If she really loves you, then why would she throw away your relationship over money?
On the other hand, she could say the same to you and we're back to square one.
As I said, think about what is more important to you and think about whether or not you can cope with the worst case scenario. Then make a decision and stick to it.
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You are lucky to have found a woman that does not care about your inheritance and loved you before you had it.
However, someone, other than you, needs to explain to her that the financial part of the marriage is a business deal. Period. The living together, promises to honor and cherish is the romantic part. One has nothing to do with the other.
If she still refuses, you have to ask yourself if she would still marry you now had you not received the inheritance. When did this proposal take place? Does she have income of her own?
Love is great but d*mn...don't be fooled.
👍 62 | 👎 7
Your idealistic, romantic girlfriend may someday be "that *****" ... and an idealistic, romantic woman's spiteful girlfriends will be very convincing when they tell her to "take everything you got"
IMHO I think that i would be ok with it if my wife wanted to protect certain family assets from loss due to a divorce. I think its reasonable to expect that I am not entitled to a business (or wealth) that her father created. Seems to me that knowing i can have half her stuff, AND i don't have to give a rats *** what she says, makes divorcing her a better deal than staying married to her.
In your case, your new wife will be enjoying all the benefits of your wealth (nice house, cars etc) during your marriage.. Isn't that good enough? why should she enjoy the benefits of that wealth should the 2 of you split up?.. truly its your money, you should protect yourself
👍 53 | 👎 6
While I normally respect Allison's opinions on issues, I'm afraid I am going to disagree with her on this one.
Given your circumstances, I do not think a pre-nup is an unreasonable request. Whether she knew about your family's financial state or not, the fact of the matter is that you have assets to protect and many marriages end in divorce. While it may seem cold and calculated to do that, it is the reality of things.
Obviously, I have never met your fiancee, but if she is unwilling to compromise on this issue, what else in your marriage will she be unwilling to compromise upon?
NOTE: You may also want to talk to a lawyer and discuss the validity of pre-nups in your state. Even if you get her to sign one, you want to make sure it is legally binding in your state.
👍 44 | 👎 5
If you can't see past the prenup, you are already broken up. I can understand your reasoning, but love it love. You can't place money on love or any kind of relationship. She's been with you through everything and longer than the business obviously, and it's a tad shallow to chose money over love. I hope I don't upset you, but if she's not budging and you're not budging...you're already over.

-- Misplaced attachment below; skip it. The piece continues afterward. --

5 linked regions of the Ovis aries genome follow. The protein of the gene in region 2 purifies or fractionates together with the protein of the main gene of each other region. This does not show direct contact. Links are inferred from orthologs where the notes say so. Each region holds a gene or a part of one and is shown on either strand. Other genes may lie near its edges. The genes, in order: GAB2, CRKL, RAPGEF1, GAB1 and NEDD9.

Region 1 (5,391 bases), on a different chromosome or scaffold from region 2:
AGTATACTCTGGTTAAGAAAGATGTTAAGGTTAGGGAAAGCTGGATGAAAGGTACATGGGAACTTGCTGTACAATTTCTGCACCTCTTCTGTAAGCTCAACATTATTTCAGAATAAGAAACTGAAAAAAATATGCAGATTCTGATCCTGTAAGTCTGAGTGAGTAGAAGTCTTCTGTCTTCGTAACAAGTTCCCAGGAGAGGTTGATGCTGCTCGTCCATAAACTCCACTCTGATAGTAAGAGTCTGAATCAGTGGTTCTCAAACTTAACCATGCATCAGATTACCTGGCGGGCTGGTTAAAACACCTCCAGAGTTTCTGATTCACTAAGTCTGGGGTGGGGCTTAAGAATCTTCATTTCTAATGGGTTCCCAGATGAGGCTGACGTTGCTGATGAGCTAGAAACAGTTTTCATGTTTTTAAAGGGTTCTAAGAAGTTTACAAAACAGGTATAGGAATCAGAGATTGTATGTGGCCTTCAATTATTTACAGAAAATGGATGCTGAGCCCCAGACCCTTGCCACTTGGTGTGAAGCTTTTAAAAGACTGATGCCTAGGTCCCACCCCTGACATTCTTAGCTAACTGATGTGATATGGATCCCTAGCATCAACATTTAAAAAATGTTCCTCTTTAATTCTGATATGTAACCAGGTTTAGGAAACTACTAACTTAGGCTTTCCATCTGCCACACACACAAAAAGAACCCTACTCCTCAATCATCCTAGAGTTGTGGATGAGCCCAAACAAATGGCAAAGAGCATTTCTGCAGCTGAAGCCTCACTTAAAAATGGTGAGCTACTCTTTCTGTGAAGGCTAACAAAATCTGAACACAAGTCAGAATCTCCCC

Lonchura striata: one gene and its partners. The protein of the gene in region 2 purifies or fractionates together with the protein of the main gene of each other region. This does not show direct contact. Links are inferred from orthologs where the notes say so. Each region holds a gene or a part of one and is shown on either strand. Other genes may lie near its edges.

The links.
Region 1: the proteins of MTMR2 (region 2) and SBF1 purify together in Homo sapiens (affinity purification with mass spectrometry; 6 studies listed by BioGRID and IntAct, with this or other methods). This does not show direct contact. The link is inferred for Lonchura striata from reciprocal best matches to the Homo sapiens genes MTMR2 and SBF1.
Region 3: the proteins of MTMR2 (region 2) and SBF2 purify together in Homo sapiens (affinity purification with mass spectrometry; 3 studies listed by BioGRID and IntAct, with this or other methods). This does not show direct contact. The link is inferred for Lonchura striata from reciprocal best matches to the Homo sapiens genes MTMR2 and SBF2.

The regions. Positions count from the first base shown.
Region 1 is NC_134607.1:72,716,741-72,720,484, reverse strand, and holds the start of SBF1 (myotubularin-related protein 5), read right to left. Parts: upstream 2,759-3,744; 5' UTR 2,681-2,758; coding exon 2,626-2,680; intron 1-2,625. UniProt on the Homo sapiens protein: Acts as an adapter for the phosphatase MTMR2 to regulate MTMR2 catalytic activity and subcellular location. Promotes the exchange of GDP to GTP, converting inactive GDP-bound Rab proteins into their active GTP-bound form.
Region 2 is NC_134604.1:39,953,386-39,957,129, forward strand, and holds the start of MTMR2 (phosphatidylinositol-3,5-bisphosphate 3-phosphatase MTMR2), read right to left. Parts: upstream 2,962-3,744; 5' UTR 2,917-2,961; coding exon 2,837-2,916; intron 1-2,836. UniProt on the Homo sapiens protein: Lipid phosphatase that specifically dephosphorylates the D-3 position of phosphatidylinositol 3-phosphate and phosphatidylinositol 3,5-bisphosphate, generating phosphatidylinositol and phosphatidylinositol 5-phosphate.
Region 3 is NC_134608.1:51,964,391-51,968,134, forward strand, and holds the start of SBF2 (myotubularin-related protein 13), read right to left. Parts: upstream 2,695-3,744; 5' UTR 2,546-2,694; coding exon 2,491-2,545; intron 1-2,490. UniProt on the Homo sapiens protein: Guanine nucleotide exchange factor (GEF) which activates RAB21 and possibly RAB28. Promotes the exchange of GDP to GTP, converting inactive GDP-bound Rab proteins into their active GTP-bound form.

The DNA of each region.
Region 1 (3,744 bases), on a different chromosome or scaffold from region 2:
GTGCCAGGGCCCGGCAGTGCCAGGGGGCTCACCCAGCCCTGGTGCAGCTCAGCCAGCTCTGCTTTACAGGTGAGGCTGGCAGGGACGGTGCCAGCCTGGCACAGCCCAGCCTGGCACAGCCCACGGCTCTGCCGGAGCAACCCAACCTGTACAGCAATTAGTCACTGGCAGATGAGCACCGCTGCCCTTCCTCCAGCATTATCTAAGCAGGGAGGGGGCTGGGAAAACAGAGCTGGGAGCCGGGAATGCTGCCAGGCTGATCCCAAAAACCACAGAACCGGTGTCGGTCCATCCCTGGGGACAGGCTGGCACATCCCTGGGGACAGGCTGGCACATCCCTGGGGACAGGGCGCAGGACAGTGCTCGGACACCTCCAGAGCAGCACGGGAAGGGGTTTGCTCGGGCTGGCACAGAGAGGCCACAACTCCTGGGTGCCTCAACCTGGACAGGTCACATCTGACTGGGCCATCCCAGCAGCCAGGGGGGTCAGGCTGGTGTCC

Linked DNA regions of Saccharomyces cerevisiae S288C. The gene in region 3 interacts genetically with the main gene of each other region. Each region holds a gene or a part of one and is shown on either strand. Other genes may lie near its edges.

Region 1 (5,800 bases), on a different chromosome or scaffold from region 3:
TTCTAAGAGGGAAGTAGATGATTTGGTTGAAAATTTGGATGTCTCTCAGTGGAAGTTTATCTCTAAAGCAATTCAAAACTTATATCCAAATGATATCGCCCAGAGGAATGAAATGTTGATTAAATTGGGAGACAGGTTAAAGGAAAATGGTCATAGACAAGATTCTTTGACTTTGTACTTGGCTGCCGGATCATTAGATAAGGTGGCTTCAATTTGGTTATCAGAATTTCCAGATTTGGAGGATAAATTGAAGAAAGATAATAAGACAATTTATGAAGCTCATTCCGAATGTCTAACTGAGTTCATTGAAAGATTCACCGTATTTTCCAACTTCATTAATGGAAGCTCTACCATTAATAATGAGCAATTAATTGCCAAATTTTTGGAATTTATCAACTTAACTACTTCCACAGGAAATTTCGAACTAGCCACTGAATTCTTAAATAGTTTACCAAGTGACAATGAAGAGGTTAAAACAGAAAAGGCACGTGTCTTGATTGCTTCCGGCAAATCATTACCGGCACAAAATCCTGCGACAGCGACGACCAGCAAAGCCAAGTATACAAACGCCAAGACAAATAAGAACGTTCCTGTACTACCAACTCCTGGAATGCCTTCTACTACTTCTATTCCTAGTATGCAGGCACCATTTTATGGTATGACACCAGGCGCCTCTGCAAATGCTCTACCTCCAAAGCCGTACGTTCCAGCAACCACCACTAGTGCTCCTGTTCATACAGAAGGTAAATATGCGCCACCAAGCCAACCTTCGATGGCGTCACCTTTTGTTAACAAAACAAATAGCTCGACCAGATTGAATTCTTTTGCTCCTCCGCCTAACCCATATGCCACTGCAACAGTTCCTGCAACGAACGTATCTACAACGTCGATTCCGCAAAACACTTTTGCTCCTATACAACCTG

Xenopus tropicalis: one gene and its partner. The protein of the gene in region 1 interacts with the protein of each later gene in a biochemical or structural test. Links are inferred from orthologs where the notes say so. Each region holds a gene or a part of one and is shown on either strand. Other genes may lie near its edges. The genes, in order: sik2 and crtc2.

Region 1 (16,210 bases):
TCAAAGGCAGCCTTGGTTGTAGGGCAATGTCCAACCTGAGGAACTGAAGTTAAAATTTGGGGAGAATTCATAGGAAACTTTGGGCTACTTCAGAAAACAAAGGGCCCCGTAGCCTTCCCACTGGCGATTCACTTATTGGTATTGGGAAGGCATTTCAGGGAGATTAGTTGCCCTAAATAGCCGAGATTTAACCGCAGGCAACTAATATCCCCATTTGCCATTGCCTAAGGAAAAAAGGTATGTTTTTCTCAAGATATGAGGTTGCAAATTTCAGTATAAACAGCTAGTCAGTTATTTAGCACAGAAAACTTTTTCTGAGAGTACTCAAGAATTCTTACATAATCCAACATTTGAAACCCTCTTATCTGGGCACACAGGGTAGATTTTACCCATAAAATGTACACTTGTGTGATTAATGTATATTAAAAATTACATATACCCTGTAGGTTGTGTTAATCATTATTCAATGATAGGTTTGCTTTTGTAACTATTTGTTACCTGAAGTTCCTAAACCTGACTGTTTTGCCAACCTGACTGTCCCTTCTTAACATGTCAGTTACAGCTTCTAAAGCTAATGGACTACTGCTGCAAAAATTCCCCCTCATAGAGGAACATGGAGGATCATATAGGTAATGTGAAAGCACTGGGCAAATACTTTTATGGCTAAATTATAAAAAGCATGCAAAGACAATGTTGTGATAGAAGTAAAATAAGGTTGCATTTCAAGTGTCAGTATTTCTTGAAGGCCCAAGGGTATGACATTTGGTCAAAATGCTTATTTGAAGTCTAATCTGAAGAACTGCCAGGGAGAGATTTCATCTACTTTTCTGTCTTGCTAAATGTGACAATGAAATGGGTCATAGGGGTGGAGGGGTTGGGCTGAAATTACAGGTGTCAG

👍 35 | 👎 4
Unless you have minor children to protect, I am against prenups 99% of the time.
She (in my opinion, rightfully) sees it as you securing your position for an easy exit if you want out. Why would you do that? That feeds insecurity.
ESPECIALLY since she was with you before you got the money. Don't remain as you are. Either marry her sans prenup, or say goodbye.
👍 26 | 👎 3
You need to give her an ultimatum soon. Let her know it's not personal is business and you are not willing to mess that up.
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Originally Answered: I wrote it but it doesn't seem to flow.most of my poetry doesn't rhyme and I've been experimenting. Opinions
The points you make in the poem are powerful, and powerfully made. I love the intensity you have here. The trick is to keep the intensity in a more controlled form. Poetry, even free verse (yes, I know this is not exactly free verse), is tightly controlled language, and can express powerfully through that control.
You noted the capitalization and punctuation, so I won't belabor that. A way to help with the flow is to begin by picking out lines that seem to either go on too long or lose the rhythm within the line. Count the number of syllables in each line, and see if there are lines that stick out in this regard. Look also to see if there are phrases you can tighten up, cutting words if you don't need them.
One line I would take as an example, in large part because it sticks out quite a bit for me. The line that begins "$4 cup of coffee" has 19 syllables, far more than any other line. It also seems to ramble within the line; you could shorten it, while retaining the near-rhyme with the next line, to simply "buy four dollar coffee, pay bills if we can." It says the same thing, but more tightly and more rhythmically.
I am not in the habit of re-writing others' poetry, and you may well find another, better way to re-write the line. The point is to focus in, line by line or even word by word, and fine tune it.